In the digital era, we can check exposure, composition and sharpness on the camera’s LCD as we work. But some cameras support WiFi transmission to a smartphone or tablet, from which you can view what the camera sees and control the capture, eliminating camera contact and movement. I have for years used the CamRanger for remote capture of macro, landscape and wildlife subjects; from my larger iPad Pro, I can check focus, sharpness, exposure and even use it for focus stacking with some camera and lens combinations. The company (camranger.com) will be coming out with an improved version II by the time you read this.
Lenses For Macro
Our indoor setups are mostly aimed at close-up and macro photography, so a macro lens is the best possible solution. But a good alternative is a set of auto extension tubes. These tubes, available either from your camera/lens manufacturer or an outside source, will allow most lenses to focus closer (giving you more magnification) and still maintain the auto-exposure features of the camera and lens. Some very interesting close-ups can be done with wide-angle lenses and a small extension tube (no more than 12mm), but that’s a long story for another column. For some of the techniques I use, it’s advantageous to have a tripod collar on the lens so you can compose the image by rotating the camera and lens combination. Some macro lenses come equipped with the collar, and for others it’s an accessory.
If you’re a Canon user, you’ll want to look into the MP-E 65mm f/2.8 1-5x macro lens. This unique lens works from 1x to 5x with excellent sharpness. And don’t forget that 1.4x, 1.7x and 2x tele-extenders are great macro tools that increase your magnification by the power of the extender. With the Canon 65mm macro lens, I can get a sharp 10x image.
Your Home Macro Studio
Indoor spaces typically contain unnatural distractions and backgrounds, so you’ll need to set up a little studio for your work. Nothing large or extravagant is needed. A table or counter space backed with poster board or a mini sweep using roll paper will work. Even better is the kind of tri-fold card often used for school science projects, providing a neutral black or white background where light can be controlled. These materials are inexpensive and available at office and art supply stores.
You’ll need to hold the camera steady at higher magnifications and fine-tune its position. One of my favorite setups is a short tripod with a Really Right Stuff ballhead and a multi-purpose rail to adjust the camera/lens up and down or forward and backward.
Accessories to position your subjects include small clamps and adjustable hobby bases. Those designed for holding small objects for soldering, such as the Helping Hands Third Hand Soldering Station, are good examples at a cost of around $20 and up. For larger subjects, such as a long flower stem, I use the Plamp II, which is available from Wimberley (tripodhead.com). You’ll find many uses for the Plamp when you’re working outside, too.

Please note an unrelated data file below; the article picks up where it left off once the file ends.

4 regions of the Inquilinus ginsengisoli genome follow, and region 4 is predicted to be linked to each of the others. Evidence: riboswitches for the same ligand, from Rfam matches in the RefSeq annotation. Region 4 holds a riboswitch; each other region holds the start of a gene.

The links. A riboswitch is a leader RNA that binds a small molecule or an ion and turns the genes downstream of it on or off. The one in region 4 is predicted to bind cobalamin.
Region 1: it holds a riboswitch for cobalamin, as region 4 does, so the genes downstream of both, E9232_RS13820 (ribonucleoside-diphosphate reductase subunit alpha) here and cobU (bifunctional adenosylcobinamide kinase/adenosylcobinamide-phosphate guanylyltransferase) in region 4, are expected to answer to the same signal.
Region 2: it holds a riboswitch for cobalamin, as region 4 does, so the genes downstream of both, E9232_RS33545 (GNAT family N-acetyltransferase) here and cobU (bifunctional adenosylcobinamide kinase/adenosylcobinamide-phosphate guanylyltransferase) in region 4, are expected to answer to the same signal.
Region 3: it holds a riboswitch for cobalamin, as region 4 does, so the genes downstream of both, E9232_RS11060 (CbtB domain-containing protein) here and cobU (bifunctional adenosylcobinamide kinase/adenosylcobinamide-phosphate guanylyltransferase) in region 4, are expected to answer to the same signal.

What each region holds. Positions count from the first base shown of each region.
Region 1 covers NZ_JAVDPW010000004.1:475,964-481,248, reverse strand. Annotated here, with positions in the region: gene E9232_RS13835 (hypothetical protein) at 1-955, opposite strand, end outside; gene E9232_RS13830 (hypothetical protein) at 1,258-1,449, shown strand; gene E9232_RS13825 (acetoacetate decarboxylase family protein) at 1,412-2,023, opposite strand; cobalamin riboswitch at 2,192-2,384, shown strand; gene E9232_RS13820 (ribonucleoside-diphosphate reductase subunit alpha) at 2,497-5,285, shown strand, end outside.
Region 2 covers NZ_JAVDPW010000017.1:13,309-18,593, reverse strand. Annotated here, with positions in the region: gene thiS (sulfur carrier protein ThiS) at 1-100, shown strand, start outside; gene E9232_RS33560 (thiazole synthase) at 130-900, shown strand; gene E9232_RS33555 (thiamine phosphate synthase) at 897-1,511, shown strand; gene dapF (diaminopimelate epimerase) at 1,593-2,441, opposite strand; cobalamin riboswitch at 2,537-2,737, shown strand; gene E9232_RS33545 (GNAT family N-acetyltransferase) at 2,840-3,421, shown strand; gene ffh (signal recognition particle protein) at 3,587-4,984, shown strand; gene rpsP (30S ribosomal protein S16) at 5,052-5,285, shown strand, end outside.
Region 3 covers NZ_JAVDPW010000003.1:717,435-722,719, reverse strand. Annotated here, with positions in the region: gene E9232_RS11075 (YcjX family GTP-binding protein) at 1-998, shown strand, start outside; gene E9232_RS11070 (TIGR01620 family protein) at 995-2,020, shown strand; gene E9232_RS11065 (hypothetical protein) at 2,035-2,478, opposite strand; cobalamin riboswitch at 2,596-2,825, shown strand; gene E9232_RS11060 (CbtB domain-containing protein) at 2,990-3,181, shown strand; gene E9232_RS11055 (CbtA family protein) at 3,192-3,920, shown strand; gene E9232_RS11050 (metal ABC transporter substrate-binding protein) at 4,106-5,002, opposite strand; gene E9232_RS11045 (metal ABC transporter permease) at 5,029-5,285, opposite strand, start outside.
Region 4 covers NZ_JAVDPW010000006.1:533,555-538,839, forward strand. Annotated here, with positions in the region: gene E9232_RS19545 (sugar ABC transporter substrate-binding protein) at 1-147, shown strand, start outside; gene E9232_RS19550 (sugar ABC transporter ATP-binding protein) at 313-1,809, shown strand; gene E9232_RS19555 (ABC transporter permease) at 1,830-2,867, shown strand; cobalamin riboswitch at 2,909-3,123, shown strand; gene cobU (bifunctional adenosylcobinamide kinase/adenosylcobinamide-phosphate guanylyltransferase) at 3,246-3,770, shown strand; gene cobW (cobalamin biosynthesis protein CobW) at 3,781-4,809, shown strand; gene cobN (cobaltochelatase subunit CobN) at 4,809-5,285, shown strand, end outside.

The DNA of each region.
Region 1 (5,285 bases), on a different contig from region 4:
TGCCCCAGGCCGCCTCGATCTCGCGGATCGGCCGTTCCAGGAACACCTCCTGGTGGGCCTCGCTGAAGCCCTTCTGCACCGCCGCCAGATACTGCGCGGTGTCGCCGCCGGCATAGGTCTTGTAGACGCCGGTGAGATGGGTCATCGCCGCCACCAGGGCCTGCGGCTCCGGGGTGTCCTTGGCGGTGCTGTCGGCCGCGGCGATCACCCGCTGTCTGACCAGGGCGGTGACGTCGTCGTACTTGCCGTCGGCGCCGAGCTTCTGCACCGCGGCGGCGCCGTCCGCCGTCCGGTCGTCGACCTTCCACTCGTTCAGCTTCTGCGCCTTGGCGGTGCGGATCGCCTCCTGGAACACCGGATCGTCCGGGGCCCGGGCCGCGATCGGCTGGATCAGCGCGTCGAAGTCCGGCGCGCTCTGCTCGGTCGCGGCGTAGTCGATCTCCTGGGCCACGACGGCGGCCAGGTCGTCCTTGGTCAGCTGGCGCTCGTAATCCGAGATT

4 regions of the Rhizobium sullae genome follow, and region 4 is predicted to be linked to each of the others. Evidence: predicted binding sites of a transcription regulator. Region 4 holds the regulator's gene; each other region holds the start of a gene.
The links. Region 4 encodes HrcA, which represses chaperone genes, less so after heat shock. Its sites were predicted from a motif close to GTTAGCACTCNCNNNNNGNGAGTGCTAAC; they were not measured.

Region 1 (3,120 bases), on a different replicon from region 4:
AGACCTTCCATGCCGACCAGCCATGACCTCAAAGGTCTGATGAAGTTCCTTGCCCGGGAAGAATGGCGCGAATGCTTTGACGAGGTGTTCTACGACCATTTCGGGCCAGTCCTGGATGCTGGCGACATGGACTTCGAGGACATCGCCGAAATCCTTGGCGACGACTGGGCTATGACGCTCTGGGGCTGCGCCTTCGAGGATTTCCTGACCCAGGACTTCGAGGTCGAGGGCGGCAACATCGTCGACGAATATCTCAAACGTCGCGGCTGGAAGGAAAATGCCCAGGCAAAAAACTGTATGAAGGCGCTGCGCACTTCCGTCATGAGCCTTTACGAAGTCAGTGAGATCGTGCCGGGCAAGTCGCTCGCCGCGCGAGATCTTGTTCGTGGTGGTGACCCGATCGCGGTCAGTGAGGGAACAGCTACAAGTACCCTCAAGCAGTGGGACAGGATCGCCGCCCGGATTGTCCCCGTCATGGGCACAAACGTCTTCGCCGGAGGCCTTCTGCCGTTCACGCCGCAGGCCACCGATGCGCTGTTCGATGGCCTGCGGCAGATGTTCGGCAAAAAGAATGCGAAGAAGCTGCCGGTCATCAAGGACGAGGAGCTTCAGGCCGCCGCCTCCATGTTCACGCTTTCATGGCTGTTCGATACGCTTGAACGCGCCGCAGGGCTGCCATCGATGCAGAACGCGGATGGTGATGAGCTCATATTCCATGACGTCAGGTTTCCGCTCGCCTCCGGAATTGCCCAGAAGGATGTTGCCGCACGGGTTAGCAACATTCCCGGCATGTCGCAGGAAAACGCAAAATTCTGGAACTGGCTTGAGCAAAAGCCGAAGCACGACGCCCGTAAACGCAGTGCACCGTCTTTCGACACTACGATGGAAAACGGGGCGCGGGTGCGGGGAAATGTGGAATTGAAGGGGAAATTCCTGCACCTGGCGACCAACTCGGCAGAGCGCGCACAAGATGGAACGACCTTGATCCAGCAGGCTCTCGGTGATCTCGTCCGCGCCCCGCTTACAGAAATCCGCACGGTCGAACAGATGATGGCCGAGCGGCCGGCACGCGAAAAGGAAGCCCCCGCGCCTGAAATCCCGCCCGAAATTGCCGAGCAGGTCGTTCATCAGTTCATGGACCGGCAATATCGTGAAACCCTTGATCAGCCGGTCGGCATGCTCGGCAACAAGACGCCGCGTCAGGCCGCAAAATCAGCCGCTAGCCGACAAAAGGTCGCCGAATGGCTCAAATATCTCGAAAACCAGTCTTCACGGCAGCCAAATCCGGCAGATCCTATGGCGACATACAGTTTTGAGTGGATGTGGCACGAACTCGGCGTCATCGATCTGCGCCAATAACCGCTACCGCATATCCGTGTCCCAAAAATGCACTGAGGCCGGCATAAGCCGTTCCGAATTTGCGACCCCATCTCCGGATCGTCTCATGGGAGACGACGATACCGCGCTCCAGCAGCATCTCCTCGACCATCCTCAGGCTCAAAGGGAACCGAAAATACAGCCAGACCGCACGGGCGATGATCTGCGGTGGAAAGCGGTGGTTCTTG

Lighting For Close-Ups
With these subjects, it’s all about the light. (Ever heard that before?) Thinly sliced specimens need strong light from behind, and shiny crystals look best with cross-polarized light to eliminate the many reflections.
But we’re working small, so no expensive large studio lights are needed. You can use your hot shoe camera flashes, usually off-camera and diffused to cut back the power or soften hard shadows. Most of the camera manufacturers and some accessory providers offer macro multi-flash systems. I have generally preferred smaller macro flashes over larger hot-shoe versions. More recently, I’ve chosen LED constant lighting because in some cases flash isn’t an option. For example, in-camera focus bracketing requires a continuous light source, which also enables you to preview the effects of your lighting setup.
I’ve been experimenting with inexpensive LED photo lights and LED book lights for some time. Most use batteries or are rechargeable, which makes them mobile. All offer color rendition close to daylight, and photographing in RAW gives you the option to tweak the color temp in post process. Lately, I’ve been using Lume Cubes for a lot of my flower setups (lumecube.com). These are intense, small (3.5 ounces, 1.5 inches square) cubes with 10 power light settings and a number of accessories (diffusers, snoots, barn doors and filter holders) to put the light where you want it, and there’s a ¼-20 thread in the cube’s base to attach them to small ballheads. They last about 20 minutes at full power to 45 minutes at 80 percent, and two hours at 50 percent. Recharge time is 45 minutes to an hour. It’s a mobile light studio in a small case. One caveat is that they get pretty hot if left on for a long period of time while you set up, focus and shoot a series of focus brackets.
Another technique that will give you many hours of creative photography is to arrange a few simple subjects, take a series of rotating captures, and composite them into a final image that shows complexity and symmetry. Have I piqued your interest? The capture and composition process is detailed in an article I co-wrote or Digital Photo with fellow creative photographer Ron Palmere, Creative Capture For Clever Composites. Give this technique a try.